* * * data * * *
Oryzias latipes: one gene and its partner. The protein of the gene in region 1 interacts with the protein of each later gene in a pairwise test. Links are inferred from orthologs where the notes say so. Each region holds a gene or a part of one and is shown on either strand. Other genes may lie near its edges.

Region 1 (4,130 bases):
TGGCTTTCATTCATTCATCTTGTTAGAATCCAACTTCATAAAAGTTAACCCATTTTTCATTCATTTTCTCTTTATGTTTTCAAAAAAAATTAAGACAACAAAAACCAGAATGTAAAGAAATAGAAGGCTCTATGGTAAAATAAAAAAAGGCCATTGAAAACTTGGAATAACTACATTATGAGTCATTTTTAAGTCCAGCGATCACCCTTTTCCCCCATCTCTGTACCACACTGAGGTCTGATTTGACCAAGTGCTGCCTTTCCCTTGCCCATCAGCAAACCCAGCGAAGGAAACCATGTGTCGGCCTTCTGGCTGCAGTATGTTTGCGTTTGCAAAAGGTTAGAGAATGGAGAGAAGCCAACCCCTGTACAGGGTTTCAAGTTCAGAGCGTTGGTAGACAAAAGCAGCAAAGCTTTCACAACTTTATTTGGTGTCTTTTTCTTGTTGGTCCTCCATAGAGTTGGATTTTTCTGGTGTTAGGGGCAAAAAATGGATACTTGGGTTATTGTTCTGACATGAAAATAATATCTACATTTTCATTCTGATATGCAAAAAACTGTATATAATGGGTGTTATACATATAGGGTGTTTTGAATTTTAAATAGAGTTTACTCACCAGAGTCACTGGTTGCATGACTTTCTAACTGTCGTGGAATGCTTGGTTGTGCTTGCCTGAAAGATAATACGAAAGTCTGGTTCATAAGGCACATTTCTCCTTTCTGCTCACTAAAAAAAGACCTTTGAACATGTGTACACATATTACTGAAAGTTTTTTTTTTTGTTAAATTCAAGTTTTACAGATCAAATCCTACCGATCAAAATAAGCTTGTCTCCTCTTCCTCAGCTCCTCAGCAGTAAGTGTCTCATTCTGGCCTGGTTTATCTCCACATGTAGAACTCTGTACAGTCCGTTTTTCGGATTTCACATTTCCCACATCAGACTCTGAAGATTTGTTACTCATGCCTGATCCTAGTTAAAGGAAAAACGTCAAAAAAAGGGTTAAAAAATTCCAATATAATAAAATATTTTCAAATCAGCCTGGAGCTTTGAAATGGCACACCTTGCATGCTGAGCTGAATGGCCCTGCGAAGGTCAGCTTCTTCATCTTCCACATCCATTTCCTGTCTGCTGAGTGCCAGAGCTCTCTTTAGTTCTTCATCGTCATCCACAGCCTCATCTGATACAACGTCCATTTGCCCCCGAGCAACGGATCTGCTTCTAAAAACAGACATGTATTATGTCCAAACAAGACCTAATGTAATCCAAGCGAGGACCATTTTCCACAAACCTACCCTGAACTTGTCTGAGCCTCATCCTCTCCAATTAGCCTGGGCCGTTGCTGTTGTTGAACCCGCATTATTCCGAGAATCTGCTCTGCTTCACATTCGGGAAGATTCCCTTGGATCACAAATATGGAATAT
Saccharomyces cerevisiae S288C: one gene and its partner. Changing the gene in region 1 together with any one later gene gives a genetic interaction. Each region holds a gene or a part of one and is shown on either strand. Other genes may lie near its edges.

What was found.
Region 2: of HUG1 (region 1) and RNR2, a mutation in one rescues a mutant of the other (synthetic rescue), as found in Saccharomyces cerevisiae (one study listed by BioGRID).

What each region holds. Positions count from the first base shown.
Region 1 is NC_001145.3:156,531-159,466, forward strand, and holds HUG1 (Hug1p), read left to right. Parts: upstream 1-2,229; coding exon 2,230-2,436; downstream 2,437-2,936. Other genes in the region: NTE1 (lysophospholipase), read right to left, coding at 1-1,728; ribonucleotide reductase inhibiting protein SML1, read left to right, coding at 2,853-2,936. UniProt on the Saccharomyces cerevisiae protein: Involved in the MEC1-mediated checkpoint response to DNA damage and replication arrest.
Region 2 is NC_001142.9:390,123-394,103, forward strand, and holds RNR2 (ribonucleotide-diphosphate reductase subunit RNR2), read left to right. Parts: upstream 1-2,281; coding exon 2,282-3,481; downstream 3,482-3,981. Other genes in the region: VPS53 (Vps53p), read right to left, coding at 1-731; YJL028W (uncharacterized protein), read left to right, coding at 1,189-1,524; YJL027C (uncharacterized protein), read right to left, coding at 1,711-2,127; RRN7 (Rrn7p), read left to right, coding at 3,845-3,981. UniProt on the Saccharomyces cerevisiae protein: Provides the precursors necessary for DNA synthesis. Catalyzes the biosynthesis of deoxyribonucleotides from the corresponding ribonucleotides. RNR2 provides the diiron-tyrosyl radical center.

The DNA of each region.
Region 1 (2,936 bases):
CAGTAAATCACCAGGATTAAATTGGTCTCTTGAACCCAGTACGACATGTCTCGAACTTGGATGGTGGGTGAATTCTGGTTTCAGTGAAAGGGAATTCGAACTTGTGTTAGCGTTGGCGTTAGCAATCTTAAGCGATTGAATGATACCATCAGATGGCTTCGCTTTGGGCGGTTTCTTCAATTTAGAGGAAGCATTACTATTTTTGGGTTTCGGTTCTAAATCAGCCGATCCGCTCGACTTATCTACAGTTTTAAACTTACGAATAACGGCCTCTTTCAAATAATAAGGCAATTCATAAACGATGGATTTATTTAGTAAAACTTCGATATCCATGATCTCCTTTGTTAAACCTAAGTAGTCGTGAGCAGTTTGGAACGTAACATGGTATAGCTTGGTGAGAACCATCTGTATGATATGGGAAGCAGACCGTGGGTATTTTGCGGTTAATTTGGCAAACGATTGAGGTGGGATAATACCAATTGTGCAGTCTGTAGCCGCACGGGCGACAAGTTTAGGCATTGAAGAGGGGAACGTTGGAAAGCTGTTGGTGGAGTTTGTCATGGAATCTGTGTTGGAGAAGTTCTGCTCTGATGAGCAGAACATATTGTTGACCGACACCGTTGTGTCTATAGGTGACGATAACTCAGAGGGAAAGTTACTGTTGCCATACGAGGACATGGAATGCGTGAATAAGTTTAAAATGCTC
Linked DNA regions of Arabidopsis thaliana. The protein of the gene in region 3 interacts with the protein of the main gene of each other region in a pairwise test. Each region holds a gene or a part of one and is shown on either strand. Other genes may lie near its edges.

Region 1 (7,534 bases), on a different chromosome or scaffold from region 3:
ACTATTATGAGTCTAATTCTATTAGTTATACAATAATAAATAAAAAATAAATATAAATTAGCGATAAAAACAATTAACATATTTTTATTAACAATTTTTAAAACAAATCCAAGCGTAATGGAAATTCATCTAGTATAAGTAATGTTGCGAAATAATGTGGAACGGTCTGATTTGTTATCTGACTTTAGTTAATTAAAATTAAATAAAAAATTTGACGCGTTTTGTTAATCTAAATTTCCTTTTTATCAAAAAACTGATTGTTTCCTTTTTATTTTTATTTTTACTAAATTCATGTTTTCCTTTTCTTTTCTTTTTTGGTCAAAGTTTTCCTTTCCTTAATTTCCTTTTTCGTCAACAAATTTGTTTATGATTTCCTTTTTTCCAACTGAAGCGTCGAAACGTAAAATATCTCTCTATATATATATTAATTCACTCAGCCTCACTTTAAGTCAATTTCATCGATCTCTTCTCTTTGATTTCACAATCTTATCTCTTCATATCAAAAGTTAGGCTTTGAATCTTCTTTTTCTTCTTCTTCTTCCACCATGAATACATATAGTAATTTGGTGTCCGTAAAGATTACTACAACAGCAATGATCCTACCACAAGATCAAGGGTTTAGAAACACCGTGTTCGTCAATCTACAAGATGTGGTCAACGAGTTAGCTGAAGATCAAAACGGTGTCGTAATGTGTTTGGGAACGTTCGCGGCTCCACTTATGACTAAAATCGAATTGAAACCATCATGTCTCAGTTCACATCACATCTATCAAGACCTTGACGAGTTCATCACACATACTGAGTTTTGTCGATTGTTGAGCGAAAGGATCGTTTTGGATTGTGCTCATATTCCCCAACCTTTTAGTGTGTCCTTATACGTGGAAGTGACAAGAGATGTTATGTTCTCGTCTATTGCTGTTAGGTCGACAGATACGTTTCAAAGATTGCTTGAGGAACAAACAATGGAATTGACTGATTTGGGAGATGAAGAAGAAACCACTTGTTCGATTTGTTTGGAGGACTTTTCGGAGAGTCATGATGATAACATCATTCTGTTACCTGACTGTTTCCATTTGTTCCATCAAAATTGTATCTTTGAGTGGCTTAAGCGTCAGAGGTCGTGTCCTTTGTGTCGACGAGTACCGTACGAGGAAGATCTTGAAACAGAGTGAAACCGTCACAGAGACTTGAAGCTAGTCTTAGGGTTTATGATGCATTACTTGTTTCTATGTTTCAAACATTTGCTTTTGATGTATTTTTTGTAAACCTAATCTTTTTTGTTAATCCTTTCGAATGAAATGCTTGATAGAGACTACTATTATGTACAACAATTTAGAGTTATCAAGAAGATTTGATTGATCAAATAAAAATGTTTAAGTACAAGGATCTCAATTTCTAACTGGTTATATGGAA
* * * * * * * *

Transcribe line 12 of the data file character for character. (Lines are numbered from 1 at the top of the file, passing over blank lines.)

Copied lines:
CAGTAAATCACCAGGATTAAATTGGTCTCTTGAACCCAGTACGACATGTCTCGAACTTGGATGGTGGGTGAATTCTGGTTTCAGTGAAAGGGAATTCGAACTTGTGTTAGCGTTGGCGTTAGCAATCTTAAGCGATTGAATGATACCATCAGATGGCTTCGCTTTGGGCGGTTTCTTCAATTTAGAGGAAGCATTACTATTTTTGGGTTTCGGTTCTAAATCAGCCGATCCGCTCGACTTATCTACAGTTTTAAACTTACGAATAACGGCCTCTTTCAAATAATAAGGCAATTCATAAACGATGGATTTATTTAGTAAAACTTCGATATCCATGATCTCCTTTGTTAAACCTAAGTAGTCGTGAGCAGTTTGGAACGTAACATGGTATAGCTTGGTGAGAACCATCTGTATGATATGGGAAGCAGACCGTGGGTATTTTGCGGTTAATTTGGCAAACGATTGAGGTGGGATAATACCAATTGTGCAGTCTGTAGCCGCACGGGCGACAAGTTTAGGCATTGAAGAGGGGAACGTTGGAAAGCTGTTGGTGGAGTTTGTCATGGAATCTGTGTTGGAGAAGTTCTGCTCTGATGAGCAGAACATATTGTTGACCGACACCGTTGTGTCTATAGGTGACGATAACTCAGAGGGAAAGTTACTGTTGCCATACGAGGACATGGAATGCGTGAATAAGTTTAAAATGCTC